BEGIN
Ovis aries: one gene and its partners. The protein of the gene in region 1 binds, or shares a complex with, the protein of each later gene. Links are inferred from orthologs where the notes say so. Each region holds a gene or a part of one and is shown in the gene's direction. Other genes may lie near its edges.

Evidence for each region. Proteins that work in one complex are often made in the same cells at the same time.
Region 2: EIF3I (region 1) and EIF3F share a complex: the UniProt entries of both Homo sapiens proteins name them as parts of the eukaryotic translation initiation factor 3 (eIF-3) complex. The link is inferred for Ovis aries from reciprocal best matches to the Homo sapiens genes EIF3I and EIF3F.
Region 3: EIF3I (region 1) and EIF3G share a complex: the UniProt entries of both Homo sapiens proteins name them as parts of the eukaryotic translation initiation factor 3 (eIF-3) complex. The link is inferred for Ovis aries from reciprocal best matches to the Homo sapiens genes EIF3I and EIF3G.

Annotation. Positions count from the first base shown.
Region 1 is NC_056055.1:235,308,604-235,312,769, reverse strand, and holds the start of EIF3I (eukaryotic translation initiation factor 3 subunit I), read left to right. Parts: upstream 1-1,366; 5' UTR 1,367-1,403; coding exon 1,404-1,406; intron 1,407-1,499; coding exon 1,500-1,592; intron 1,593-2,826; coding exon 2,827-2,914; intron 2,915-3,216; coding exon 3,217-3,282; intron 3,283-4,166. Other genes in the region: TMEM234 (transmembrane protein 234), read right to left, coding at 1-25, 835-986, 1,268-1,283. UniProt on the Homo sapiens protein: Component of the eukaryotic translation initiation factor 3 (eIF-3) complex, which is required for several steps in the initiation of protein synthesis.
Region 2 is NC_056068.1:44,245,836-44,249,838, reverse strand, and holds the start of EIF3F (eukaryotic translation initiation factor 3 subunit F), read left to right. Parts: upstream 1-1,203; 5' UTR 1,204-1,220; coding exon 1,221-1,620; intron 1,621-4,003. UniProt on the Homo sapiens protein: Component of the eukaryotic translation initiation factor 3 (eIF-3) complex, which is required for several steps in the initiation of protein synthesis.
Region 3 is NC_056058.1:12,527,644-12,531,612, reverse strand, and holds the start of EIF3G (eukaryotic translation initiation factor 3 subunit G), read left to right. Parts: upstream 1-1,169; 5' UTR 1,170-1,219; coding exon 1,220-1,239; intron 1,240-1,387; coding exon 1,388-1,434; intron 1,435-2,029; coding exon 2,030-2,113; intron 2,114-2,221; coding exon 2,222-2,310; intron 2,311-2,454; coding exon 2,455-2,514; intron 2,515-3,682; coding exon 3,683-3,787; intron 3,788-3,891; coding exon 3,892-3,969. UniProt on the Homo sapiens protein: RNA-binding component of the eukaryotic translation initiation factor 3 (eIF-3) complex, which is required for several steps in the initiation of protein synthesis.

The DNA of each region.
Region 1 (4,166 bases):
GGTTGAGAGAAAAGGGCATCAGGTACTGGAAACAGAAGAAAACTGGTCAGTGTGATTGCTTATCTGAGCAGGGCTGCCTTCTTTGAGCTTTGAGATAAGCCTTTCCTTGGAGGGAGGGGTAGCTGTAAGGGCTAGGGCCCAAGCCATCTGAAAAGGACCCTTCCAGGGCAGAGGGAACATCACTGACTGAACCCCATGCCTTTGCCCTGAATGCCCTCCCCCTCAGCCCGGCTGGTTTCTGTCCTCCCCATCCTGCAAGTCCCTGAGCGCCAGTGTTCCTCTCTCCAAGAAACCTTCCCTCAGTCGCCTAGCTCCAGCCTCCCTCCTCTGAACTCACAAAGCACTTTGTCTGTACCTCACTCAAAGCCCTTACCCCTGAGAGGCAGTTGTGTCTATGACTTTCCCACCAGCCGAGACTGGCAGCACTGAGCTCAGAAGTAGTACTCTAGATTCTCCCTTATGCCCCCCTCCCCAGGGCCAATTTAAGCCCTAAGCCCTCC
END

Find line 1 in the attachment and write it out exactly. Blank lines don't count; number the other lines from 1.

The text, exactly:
Ovis aries: one gene and its partners. The protein of the gene in region 1 binds, or shares a complex with, the protein of each later gene. Links are inferred from orthologs where the notes say so. Each region holds a gene or a part of one and is shown in the gene's direction. Other genes may lie near its edges.